Today in Apple history: Brilliant ad campaign turns switcher into unlikely star

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Apple's
Apple's "Switch" ad makes Ellen Feiss internet famous.
Photo: Apple

June 9: Today in Apple history: Ellen Feiss becomes an unlikely star thanks to Apple's Switch ad campaign June 9, 2002: Apple launches its “Switch” advertising campaign, featuring real people talking about their reasons for switching from PCs to Macs. Apple’s biggest marketing effort since the “Think Different” ad campaign a few years earlier, it turns 15-year-old high school student Ellen Feiss into an unlikely star.

She becomes a viral sensation after viewers suggest she was stoned during filming of her sleepy-eyed “Switch” spot about a homework-devouring PC.

Today in Apple history: Apple chooses Intel over PowerPC

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intel
The transition to Intel was a big achievement for Steve Jobs.
Photo: Thomas Hawk/Flickr CC

June 6: Today in Apple history: Apple switches Mac to Intel chips from PowerPC June 6, 2005: Steve Jobs reveals that Apple will switch the Mac from PowerPC processors to Intel.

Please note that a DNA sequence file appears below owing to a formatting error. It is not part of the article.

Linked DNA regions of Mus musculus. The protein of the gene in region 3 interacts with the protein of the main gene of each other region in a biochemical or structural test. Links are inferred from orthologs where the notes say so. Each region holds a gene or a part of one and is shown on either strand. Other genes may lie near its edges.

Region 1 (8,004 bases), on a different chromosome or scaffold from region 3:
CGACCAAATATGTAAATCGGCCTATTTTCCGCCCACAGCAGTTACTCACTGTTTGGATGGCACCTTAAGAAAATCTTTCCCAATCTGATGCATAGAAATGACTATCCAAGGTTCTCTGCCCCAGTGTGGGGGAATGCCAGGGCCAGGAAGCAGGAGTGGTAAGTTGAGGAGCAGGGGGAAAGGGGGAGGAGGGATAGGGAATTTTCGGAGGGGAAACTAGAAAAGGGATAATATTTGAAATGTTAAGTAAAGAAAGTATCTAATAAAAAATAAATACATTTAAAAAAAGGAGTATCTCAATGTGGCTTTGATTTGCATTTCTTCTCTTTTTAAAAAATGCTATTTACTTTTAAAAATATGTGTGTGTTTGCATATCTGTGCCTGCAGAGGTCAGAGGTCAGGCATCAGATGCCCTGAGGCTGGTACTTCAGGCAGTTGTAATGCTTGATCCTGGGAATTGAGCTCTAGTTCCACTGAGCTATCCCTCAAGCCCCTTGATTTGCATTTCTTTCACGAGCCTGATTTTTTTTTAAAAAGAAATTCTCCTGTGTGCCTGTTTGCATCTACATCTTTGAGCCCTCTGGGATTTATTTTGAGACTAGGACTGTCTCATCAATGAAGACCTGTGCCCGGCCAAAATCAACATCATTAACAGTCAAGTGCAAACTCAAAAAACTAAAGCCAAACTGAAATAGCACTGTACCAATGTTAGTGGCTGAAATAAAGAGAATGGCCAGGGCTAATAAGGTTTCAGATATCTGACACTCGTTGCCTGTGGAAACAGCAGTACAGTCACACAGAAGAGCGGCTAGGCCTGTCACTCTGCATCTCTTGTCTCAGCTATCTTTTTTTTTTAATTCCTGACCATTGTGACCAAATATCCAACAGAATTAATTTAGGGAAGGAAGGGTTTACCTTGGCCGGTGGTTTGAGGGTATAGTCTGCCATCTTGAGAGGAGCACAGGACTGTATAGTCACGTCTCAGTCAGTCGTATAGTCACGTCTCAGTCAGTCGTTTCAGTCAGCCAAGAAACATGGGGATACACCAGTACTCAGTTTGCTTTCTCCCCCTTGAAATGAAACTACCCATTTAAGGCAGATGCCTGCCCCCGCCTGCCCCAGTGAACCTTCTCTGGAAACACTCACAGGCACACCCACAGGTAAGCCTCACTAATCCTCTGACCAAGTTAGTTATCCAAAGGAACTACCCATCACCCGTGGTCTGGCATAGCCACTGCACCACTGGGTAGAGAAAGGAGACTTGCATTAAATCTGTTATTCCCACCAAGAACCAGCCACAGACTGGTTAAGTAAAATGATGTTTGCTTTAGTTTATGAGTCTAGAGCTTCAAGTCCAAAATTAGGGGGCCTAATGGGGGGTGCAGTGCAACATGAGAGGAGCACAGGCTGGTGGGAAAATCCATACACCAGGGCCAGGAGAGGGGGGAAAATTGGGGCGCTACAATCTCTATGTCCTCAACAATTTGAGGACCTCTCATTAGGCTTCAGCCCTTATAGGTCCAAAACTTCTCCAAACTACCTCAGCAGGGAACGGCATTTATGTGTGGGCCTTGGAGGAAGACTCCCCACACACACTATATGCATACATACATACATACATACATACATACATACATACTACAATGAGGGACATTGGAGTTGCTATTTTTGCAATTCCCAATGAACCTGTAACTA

Speaking at Apple’s Worldwide Developers Conference, Jobs’ revelation reminds the tech world that he is a leader who can get things done. Given Intel’s focus on mobile computing, the move also offers a hint at what Apple’s CEO has planned for the second half of his reign.

Today in Apple history: Apple’s ‘Get a Mac’ campaign comes to an end

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Mac vs. PC
This was one of the best ad campaigns in Apple history.
Photo: Apple

May 21: Today in Apple history: Apple's Get a Mac ad campaign comes to an end May 21, 2010: Apple quietly ends its long-running, award-winning “Get a Mac” marketing campaign.

Debuting in 2006, the ads starred actor Justin Long as the cool, youthful Mac. Comedian John Hodgman portrayed the stuffy, awkward PC. Alongside the “Think Different” and iPod “Silhouette” campaigns, “Get a Mac” will become one of the most fondly remembered extended advertising blitzes in Apple history.